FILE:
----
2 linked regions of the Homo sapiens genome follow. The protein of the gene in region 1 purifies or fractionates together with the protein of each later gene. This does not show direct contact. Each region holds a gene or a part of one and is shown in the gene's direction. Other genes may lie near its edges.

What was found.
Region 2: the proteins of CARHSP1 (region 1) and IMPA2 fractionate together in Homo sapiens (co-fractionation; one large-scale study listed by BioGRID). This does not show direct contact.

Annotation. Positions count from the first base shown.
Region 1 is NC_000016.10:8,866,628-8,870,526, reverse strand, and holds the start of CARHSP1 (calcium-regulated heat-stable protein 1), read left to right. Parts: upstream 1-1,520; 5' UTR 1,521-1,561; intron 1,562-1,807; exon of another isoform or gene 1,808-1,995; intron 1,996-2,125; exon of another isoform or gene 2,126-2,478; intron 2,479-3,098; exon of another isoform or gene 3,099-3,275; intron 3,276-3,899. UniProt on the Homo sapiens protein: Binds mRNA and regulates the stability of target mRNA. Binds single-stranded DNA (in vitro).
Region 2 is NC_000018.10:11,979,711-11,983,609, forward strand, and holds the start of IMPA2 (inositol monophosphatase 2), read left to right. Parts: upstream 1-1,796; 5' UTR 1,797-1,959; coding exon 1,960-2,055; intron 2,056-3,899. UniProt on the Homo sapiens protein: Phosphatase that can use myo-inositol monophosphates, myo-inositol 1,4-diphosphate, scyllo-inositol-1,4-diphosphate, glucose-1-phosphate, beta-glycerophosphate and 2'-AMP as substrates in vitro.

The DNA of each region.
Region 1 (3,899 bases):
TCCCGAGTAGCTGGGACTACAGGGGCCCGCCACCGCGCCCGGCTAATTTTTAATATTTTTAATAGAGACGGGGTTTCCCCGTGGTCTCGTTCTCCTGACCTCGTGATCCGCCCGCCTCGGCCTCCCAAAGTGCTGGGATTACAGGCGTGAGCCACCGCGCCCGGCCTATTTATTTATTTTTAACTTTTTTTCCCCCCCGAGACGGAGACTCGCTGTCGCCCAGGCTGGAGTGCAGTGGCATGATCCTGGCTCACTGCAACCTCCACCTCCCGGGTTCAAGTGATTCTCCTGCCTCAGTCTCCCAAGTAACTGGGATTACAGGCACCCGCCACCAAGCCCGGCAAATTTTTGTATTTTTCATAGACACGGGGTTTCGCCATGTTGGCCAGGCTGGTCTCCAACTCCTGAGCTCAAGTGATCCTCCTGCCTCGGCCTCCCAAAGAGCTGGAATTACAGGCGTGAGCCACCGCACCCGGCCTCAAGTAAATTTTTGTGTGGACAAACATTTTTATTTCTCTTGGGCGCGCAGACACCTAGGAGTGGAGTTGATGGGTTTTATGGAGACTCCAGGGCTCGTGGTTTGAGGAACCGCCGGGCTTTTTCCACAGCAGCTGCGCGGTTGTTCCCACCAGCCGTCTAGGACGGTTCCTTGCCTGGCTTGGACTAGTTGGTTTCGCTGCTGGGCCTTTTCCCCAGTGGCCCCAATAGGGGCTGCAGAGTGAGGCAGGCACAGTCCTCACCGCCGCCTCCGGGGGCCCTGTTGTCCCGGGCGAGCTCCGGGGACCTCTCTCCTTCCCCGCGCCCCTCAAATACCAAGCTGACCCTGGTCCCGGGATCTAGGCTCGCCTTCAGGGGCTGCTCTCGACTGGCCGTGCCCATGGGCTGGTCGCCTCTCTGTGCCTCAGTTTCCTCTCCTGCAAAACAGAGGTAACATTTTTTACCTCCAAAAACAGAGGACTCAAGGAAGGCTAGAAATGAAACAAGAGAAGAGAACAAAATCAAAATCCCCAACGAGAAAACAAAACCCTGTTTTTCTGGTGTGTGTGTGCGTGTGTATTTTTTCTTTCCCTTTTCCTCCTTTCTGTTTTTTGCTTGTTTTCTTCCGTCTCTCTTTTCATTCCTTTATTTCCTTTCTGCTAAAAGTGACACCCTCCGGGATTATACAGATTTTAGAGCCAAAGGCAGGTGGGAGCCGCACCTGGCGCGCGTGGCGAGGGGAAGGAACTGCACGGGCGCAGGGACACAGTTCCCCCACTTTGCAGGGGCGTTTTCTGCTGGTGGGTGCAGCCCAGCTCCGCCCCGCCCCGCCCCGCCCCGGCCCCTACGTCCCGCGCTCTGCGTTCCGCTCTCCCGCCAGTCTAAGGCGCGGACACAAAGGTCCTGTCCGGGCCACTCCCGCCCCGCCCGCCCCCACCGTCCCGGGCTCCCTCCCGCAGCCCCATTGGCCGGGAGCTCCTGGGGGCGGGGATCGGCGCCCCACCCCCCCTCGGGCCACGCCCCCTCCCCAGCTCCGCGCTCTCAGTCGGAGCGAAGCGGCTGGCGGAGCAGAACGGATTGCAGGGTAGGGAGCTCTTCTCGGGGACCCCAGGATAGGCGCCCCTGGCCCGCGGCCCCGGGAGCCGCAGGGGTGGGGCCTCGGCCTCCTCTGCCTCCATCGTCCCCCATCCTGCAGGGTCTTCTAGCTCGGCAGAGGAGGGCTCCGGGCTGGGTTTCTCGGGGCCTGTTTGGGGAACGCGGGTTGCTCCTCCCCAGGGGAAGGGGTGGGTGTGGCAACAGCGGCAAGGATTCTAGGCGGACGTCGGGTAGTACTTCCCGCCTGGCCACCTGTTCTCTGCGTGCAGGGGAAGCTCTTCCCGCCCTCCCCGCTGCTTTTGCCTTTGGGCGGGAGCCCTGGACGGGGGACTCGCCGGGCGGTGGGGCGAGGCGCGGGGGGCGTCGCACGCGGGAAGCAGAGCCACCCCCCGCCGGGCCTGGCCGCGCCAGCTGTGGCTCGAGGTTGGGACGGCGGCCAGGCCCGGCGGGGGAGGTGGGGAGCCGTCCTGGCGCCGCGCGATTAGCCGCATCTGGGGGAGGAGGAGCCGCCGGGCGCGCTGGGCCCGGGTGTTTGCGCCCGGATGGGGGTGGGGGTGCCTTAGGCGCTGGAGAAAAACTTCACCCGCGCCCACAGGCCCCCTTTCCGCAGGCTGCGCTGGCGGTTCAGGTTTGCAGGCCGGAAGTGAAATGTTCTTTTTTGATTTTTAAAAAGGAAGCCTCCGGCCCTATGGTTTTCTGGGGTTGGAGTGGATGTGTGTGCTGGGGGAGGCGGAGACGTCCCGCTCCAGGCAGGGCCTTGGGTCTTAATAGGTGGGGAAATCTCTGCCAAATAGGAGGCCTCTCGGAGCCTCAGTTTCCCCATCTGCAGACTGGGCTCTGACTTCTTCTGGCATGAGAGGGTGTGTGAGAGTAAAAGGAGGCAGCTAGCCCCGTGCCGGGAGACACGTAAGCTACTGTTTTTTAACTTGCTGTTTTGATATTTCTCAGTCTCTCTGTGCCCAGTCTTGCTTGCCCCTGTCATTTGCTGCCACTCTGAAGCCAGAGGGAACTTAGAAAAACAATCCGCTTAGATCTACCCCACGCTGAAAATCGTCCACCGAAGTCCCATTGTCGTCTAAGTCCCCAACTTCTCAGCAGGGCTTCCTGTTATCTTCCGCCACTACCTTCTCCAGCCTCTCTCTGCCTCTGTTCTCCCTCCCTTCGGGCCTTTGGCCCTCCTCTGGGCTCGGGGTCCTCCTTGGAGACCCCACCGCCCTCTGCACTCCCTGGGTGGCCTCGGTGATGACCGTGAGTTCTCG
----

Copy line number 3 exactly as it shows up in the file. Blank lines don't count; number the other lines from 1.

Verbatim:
Region 2: the proteins of CARHSP1 (region 1) and IMPA2 fractionate together in Homo sapiens (co-fractionation; one large-scale study listed by BioGRID). This does not show direct contact.